Buying Your Readers. Think About It.

Once, while attending the Phocus Wright Travel Conference, I heard the CEO of the largest online-travel agency declare that it didn’t matter that a slew of new travel web sites with innovative products would pose a challenge to his site’s dominance. “We will simply outspend them,” he replied. “They won’t be able to compete.”

What he meant was that his company would be able to maintain its industry-leading position by “buying” users–in other words, spending enough on advertising to draw users to his site. The big three travel sites (Expedia, Travelocity, Orbitz) average approximately a 5% conversion rate. It simply becomes a math formula at that point. If the web site gets a million users, 50,000 of them are going to buy something.

As I prepare my manuscript for publication I have been thinking about what he had to say and did some “napkin” math.

Let’s start with a couple of assumptions.

**You are prepared to spend some money on advertising your book. Let’s say it’s a $1,000.

** Assume you have written a book that falls into the “chick lit genre” and that you want to advertise  on a variety of sites (travel sites, blogs, fashion, entertainment).

**Assume that your average CPM rate is $8 per 1,000 ad impressions (which simply means that you get 1,000 text or graphic ads appearing on a variety of web sites for that $8). In short, you will be buying 125,000 ad impressions for your $1,000.

** Assume that 1% of those clicking on your ad will buy your book.  That means you will have 1,250 purchases.

If you’re selling your book for $0.99 (a disturbing trend which I will write about later), then you’re probably going to break even–at first blush. But remember, reading is a lot like leisure travel: what you read (or where you vacation) is heavily influenced by others.  So, let’s assume you wrote a good book, one that 60% of the readers like, and that 10% of them recommended it to their friends, who eventually bought it–and who then recommended it to their friends. As you can see, a positive referral cycle begins and you end up making a profit and getting the word out.

Now if you sold your book at $2.99, which means you keep $2.10, then you have immediately made a nice profit, plus you got the word out.

Of course all of this is merely hypothesis. You may not get a 1% conversion rate on your ads. Your readers may not recommend your book. You may not advertise on the right sites.

In any case, food for thought. Please do leave a comment. Oh, and by the way, I do not work for or own any piece of an advertising company. Just a guy typing away…



Filed under EBooks and Advertising

3 responses to “Buying Your Readers. Think About It.

  1. The disturbing trend of $0.99 a book is working on the basis that people are always on the lookout for a bargain. How many people buy things they don’t need because it’s cheap!! I have found that by selling things at a low price in a street sale, I sell more and end up with more in my pocket than if I had held out for higher prices. I must add here that my cheapest ebooks are short stories (10 000 – 15 000 words) for $1.99. My novellas sell for $1 more at $2.99. In fact, they’re the bargain at 70 000+ words! I am trying to build up a following with one 72 000 word novel that is free on several different sites. More than 5000 people have downloaded. Money isn’t really my aim and I may end up giving every one of them away as I survive on the praise. What have you tried so far?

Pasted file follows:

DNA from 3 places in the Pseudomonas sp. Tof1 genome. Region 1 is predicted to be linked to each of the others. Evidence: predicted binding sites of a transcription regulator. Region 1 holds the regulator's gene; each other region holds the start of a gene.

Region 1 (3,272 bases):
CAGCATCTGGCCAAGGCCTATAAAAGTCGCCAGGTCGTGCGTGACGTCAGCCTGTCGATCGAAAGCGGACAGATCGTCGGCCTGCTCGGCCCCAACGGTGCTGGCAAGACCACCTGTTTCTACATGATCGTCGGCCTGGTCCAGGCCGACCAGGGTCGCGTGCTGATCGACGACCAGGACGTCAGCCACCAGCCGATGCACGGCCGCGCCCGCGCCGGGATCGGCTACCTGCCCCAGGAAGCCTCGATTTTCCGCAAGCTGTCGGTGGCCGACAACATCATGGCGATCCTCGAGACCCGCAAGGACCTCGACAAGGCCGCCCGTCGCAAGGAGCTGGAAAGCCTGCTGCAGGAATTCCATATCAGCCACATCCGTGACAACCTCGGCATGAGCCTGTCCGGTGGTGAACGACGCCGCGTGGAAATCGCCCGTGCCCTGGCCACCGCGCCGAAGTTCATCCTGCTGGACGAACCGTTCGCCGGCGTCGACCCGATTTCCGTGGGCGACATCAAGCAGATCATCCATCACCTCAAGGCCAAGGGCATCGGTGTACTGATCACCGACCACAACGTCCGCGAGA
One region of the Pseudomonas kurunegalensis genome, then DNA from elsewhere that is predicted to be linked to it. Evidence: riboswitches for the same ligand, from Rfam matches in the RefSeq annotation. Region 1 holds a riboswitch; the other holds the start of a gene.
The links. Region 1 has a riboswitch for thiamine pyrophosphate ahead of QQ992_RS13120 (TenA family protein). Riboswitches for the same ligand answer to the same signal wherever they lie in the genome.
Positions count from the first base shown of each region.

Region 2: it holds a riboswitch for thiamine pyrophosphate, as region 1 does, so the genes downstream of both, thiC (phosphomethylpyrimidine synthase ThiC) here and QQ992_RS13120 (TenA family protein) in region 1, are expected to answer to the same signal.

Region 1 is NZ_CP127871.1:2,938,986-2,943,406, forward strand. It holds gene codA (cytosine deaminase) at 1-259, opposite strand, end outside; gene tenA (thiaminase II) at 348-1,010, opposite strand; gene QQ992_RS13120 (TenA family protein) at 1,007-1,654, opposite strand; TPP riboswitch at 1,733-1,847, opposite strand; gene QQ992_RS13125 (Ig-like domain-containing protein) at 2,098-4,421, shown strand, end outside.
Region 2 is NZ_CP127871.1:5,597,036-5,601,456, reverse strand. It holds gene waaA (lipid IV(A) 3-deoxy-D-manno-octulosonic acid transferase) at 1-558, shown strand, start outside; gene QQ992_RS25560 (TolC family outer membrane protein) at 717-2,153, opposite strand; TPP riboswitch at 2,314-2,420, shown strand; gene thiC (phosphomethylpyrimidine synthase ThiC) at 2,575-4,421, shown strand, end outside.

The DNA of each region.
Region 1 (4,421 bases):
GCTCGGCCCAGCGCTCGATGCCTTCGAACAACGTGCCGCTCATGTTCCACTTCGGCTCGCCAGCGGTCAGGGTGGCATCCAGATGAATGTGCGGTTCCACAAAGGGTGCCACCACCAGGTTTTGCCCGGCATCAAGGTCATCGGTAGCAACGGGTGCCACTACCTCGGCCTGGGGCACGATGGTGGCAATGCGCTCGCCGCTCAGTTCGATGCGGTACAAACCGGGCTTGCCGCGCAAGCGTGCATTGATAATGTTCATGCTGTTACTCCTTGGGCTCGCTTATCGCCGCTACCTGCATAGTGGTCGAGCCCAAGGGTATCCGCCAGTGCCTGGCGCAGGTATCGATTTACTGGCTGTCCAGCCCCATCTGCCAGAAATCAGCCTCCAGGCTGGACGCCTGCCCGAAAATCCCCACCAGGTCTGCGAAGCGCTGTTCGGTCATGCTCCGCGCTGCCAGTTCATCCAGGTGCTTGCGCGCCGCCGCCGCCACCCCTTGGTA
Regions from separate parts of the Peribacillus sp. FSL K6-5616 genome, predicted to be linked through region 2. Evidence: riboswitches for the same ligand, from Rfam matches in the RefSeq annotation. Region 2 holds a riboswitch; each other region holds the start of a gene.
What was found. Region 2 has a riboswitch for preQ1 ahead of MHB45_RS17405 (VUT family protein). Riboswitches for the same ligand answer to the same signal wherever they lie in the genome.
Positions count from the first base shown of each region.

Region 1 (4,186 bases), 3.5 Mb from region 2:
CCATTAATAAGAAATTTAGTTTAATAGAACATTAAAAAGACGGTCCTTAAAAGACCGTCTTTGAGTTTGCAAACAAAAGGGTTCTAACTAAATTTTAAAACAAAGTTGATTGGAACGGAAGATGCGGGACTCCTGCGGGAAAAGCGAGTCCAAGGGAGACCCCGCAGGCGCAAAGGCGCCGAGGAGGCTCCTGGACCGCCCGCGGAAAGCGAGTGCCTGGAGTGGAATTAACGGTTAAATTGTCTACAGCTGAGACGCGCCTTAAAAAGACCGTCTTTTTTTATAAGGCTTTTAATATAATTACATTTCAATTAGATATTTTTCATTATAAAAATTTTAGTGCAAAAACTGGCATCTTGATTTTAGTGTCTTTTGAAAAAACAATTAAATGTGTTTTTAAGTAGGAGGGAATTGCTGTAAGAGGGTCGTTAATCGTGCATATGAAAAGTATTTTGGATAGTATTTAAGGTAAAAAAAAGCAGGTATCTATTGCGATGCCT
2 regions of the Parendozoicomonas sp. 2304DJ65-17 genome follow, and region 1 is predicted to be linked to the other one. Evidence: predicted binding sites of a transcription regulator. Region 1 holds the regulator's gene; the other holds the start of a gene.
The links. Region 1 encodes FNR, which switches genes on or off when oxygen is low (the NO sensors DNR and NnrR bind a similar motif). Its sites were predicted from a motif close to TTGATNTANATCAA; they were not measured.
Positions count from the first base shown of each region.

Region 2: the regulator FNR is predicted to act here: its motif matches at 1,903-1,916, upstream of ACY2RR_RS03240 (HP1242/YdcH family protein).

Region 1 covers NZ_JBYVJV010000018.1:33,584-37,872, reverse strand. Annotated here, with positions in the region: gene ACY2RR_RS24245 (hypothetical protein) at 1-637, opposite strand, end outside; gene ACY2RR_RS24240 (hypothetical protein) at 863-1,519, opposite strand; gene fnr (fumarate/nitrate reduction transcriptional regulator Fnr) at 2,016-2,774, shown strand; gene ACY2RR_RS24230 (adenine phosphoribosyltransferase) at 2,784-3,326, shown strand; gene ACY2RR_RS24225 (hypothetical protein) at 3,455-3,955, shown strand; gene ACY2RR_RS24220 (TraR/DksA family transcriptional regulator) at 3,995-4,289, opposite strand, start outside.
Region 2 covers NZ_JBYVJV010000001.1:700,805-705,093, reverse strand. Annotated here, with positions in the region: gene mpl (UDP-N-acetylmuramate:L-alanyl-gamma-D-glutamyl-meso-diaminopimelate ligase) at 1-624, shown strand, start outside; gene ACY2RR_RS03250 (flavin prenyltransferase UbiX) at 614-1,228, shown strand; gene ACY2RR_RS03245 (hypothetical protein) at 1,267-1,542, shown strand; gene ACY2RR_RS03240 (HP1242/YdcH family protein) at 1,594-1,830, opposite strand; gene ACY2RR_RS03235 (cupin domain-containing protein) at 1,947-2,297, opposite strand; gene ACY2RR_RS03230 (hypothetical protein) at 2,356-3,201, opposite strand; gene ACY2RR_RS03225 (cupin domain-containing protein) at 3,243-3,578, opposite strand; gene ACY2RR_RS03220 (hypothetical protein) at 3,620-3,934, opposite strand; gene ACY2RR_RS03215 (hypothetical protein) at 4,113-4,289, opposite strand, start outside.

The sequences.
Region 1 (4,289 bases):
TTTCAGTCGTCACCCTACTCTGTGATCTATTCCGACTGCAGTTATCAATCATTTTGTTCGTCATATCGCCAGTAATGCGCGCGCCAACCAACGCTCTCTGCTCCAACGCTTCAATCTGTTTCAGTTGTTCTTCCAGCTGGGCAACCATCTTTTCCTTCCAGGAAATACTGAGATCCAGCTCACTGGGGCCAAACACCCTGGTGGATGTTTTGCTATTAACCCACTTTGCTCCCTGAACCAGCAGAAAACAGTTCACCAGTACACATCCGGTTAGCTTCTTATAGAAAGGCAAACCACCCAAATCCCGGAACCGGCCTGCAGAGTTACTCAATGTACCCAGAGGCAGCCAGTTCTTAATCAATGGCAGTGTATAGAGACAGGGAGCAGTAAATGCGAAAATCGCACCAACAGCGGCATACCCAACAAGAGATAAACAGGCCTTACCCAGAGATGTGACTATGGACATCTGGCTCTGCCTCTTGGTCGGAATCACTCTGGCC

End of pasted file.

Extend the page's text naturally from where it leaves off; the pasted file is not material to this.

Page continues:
• Hi Suzy,
      Thanks for your comment! I, too, am stymied by the $0.99 price tag.
      I think it’s really bad for the business and makes it seem like
      self-published writers are in fact not producing quality material.
      I know Locke and others have popularized this concept — and perhaps
      it works if you have written ten books, but this seems a bit self-defeating. Kudos to you for experimenting with higher prices as well
      as for a free model. I’ll be blogging on the $0.99 model next. Take care! Mark

  2. Retail is all about the numbers. Selling eBooks at $0.99 is all well and good when you have a captured readership who will buy en masse. When you’re selling in excess of 100,000 copies in one sitting, charging $0.99 is a luxury that lines the bank vaults very nicely thank you. But when you’re first starting out, retailing your labour of love at less than a dollar is demoralising. When I put my sci-fi novel ‘Uth’ on Amazon I intitially priced it at $2.99. It made sense to me to get 70% over 30%. After a month or so of trickling sales, someone suggested dropping the price to increase sales (because everybody wants a bargain). A little reluctantly, I dropped the cost to the dreaded $0.99 and decided to monitor the sales. Over the following 4 weeks I sold many more copies than in the first month. But isn’t that always the case with a new product? I expected to sell more. To test this out, I increased the price back to $2.99 and watch what happened. Sales increased. Not because of the price, but because my book was being recommended and readers will pay many more dollars for a recommendation. For the last 2 months ‘Uth’ has remained at $2.99, with steady sales (90 in the last 2 weeks). So the lesson here is, believe in the quality of your work, because readers will pay good money for good writing.

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